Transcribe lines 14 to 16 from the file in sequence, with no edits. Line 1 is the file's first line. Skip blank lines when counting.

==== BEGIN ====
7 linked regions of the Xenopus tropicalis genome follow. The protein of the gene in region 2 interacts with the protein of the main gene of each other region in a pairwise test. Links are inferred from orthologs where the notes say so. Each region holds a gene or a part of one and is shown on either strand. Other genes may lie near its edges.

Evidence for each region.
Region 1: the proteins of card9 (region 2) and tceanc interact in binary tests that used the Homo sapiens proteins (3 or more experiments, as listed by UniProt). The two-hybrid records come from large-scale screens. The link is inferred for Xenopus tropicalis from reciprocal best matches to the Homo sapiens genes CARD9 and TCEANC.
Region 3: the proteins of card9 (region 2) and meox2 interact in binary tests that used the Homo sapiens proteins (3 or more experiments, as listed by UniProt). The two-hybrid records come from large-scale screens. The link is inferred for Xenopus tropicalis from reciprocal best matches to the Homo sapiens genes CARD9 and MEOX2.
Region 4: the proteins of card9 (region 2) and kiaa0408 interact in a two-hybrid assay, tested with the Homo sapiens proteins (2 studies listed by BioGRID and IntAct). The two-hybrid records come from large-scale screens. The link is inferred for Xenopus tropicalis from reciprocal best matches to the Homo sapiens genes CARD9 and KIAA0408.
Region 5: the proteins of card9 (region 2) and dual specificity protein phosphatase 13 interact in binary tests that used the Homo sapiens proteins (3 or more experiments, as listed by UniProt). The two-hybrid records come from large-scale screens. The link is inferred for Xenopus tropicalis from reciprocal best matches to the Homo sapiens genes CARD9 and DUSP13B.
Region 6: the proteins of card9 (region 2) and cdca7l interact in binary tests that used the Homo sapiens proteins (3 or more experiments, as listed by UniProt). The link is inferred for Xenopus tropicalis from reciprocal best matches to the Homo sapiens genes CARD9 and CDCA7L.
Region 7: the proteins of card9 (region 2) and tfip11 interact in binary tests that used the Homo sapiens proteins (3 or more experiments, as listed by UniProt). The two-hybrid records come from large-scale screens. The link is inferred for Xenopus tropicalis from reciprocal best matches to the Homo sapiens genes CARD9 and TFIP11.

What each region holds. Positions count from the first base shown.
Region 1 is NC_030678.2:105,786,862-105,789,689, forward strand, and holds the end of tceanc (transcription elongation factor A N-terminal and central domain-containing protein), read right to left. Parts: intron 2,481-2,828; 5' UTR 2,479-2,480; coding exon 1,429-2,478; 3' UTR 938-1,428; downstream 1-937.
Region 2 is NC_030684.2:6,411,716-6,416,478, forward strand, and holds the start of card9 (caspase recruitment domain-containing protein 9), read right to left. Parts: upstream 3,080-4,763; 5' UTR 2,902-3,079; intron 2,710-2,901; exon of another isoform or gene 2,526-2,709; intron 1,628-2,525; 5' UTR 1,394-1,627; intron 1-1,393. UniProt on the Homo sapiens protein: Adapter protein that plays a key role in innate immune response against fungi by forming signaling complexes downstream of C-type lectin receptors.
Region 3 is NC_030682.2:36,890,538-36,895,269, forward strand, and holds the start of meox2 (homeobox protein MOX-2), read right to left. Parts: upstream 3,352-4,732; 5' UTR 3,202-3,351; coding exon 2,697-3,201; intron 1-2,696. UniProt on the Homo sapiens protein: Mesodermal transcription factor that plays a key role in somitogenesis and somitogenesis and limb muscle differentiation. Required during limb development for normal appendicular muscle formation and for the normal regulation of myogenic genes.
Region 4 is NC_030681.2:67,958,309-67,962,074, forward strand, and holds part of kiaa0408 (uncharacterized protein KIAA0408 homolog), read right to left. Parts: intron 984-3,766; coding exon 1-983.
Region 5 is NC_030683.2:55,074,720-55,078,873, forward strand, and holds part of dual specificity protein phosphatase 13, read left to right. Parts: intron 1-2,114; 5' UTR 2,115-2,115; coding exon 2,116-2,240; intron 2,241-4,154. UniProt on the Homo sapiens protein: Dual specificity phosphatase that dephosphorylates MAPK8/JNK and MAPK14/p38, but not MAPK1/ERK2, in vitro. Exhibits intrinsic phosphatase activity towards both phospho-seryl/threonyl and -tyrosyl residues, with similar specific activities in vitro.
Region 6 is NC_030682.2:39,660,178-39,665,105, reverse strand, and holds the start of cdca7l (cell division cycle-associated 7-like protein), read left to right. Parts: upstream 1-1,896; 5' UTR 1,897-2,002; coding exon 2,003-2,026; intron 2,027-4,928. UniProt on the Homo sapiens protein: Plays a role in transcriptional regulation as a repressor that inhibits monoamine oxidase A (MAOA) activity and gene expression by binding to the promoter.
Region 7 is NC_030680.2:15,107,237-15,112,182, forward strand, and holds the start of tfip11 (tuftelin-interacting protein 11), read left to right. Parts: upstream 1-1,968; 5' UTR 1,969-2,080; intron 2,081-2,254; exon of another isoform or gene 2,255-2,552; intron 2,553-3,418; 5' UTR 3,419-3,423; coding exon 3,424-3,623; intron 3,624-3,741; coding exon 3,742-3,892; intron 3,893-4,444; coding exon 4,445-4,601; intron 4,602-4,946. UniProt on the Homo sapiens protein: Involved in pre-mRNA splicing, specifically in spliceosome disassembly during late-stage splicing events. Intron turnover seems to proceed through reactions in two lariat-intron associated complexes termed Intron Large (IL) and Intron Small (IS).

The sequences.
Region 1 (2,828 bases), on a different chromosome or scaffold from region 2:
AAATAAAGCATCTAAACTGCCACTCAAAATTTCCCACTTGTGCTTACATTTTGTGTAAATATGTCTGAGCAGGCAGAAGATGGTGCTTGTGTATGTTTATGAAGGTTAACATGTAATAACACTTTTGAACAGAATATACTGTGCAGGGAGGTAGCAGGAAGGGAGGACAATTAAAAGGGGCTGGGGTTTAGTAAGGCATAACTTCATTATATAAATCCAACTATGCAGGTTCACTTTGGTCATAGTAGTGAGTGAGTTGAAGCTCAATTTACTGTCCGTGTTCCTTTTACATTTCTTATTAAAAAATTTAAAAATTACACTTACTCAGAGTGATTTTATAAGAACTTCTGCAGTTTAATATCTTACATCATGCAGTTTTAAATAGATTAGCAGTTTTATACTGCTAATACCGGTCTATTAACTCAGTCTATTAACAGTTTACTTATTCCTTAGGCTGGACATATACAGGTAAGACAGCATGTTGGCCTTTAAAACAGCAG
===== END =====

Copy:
Region 5 is NC_030683.2:55,074,720-55,078,873, forward strand, and holds part of dual specificity protein phosphatase 13, read left to right. Parts: intron 1-2,114; 5' UTR 2,115-2,115; coding exon 2,116-2,240; intron 2,241-4,154. UniProt on the Homo sapiens protein: Dual specificity phosphatase that dephosphorylates MAPK8/JNK and MAPK14/p38, but not MAPK1/ERK2, in vitro. Exhibits intrinsic phosphatase activity towards both phospho-seryl/threonyl and -tyrosyl residues, with similar specific activities in vitro.
Region 6 is NC_030682.2:39,660,178-39,665,105, reverse strand, and holds the start of cdca7l (cell division cycle-associated 7-like protein), read left to right. Parts: upstream 1-1,896; 5' UTR 1,897-2,002; coding exon 2,003-2,026; intron 2,027-4,928. UniProt on the Homo sapiens protein: Plays a role in transcriptional regulation as a repressor that inhibits monoamine oxidase A (MAOA) activity and gene expression by binding to the promoter.
Region 7 is NC_030680.2:15,107,237-15,112,182, forward strand, and holds the start of tfip11 (tuftelin-interacting protein 11), read left to right. Parts: upstream 1-1,968; 5' UTR 1,969-2,080; intron 2,081-2,254; exon of another isoform or gene 2,255-2,552; intron 2,553-3,418; 5' UTR 3,419-3,423; coding exon 3,424-3,623; intron 3,624-3,741; coding exon 3,742-3,892; intron 3,893-4,444; coding exon 4,445-4,601; intron 4,602-4,946. UniProt on the Homo sapiens protein: Involved in pre-mRNA splicing, specifically in spliceosome disassembly during late-stage splicing events. Intron turnover seems to proceed through reactions in two lariat-intron associated complexes termed Intron Large (IL) and Intron Small (IS).